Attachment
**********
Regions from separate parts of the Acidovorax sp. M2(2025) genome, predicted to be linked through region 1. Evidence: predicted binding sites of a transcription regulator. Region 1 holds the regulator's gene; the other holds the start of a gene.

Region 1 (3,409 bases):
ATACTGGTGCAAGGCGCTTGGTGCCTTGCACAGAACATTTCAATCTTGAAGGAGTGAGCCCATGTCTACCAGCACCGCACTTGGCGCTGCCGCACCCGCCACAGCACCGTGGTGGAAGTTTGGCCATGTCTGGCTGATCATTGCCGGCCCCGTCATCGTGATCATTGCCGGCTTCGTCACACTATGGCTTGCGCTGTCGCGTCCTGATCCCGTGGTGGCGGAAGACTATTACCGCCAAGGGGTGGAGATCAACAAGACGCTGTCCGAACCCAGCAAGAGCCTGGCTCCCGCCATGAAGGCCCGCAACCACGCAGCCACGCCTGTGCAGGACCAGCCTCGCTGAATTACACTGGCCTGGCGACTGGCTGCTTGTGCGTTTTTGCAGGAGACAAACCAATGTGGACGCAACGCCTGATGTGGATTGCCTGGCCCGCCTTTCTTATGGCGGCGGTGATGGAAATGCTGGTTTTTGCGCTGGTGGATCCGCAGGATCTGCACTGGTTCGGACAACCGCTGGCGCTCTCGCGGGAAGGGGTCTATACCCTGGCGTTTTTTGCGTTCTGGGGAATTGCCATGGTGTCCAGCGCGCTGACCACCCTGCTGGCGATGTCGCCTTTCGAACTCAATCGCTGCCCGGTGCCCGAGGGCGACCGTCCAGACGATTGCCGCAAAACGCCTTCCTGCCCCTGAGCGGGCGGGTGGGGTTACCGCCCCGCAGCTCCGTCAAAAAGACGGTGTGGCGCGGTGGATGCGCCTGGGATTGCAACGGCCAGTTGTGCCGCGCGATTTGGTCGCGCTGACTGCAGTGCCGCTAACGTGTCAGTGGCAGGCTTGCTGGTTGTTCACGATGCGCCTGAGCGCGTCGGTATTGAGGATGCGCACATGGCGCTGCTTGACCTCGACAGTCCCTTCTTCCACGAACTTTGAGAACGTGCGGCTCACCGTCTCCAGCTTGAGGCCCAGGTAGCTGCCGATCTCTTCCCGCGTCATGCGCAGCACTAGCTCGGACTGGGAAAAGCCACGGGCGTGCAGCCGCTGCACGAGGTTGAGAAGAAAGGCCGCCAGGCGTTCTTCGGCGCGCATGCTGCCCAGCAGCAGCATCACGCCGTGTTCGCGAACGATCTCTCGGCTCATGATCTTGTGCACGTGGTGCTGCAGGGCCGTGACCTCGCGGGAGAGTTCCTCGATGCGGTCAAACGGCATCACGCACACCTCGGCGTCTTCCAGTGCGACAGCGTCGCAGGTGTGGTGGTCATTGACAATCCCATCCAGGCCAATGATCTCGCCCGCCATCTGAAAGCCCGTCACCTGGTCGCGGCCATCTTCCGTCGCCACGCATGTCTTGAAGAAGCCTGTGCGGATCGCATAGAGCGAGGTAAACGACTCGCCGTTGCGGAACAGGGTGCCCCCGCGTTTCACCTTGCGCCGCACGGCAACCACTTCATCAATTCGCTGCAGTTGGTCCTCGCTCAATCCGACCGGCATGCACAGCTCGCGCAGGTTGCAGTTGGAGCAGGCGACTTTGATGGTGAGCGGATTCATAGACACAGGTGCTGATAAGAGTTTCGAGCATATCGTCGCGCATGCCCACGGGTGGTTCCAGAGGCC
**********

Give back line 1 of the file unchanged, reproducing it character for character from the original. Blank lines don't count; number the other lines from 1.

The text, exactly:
Regions from separate parts of the Acidovorax sp. M2(2025) genome, predicted to be linked through region 1. Evidence: predicted binding sites of a transcription regulator. Region 1 holds the regulator's gene; the other holds the start of a gene.